Consumer Reports: Beware of gift card pitfalls

Some gift cards charge activation, inactivity fee

When you're stuck for a gift idea for someone who has everything, giving a gift card might seem just the thing, but Team 10 troubleshooter Cristin Severance explains many of those who get gift cards never use them.

"Five years ago I got these from my brother," said Consumer Reports employee Rich Handel. "I still haven't used them."

The group of employees is hardly a scientific sample, but their experiences show why buying gift cards may be a waste of money.

"Believe it or not, it's estimated that $1.8 billion worth of gift cards purchased last year are gathering dust and are likely never to be redeemed," said Anthony Giorgianni, who is with Consumer Reports.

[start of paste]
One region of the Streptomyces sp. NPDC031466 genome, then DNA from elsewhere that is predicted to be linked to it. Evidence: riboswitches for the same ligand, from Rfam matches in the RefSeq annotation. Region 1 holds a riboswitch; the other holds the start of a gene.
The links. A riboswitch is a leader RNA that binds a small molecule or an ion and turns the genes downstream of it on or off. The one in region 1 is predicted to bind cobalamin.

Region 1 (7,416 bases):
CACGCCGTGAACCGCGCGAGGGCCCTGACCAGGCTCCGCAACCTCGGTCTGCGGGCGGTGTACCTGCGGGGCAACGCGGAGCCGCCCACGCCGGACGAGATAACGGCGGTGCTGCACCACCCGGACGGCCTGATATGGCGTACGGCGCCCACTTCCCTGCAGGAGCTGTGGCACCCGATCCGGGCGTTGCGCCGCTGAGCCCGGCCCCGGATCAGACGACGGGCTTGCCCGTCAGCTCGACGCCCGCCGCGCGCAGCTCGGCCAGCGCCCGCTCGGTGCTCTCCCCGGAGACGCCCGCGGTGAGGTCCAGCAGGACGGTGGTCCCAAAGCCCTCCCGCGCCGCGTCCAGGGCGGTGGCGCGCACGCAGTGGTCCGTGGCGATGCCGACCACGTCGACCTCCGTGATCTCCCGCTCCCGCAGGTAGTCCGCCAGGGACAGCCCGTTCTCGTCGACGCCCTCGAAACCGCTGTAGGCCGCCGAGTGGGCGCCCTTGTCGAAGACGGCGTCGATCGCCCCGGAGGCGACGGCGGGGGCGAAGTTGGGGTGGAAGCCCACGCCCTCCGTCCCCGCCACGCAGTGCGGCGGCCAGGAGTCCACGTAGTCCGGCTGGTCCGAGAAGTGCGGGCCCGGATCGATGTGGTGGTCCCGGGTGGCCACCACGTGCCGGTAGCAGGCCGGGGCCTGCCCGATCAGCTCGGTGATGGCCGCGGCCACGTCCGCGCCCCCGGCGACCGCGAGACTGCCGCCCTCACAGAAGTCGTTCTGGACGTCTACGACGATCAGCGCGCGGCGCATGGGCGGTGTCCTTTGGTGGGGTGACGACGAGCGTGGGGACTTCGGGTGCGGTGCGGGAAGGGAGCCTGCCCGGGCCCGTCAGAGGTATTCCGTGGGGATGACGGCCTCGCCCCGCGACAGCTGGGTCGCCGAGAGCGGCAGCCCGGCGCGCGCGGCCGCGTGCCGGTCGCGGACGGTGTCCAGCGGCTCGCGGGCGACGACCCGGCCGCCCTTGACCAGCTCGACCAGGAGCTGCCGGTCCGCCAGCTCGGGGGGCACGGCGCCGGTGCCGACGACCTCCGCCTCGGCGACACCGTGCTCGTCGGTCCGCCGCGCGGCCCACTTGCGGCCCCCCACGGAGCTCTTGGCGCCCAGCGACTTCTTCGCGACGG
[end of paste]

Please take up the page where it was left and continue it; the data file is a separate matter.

While recent federal legislation requires retailers to honor cards for five years, monthly inactivity fees can kick in after a year, draining the value of the card long before it expires.

Gift cards with bank logos like American Express or Visa can be used at a wide variety of stores, but there is often an activation fee or purchase charge, usually around $4 to $6.

"Lost cards are another headache," said Giorgianni. "Several big retailers, such as Abercrombie and Fitch, Puma and Aeropostale say they won't replace them. Other retailers may charge you a hefty fee."

For instance, with the Visa card you can get at Simon malls, you'll shell out $15 to replace a lost or stolen card.

"One more drawback, don't expect the same fraud protections you get with traditional credit cards," said Giorgianni.

It is another reason why Consumer Reports says use gift cards as soon as you get them.

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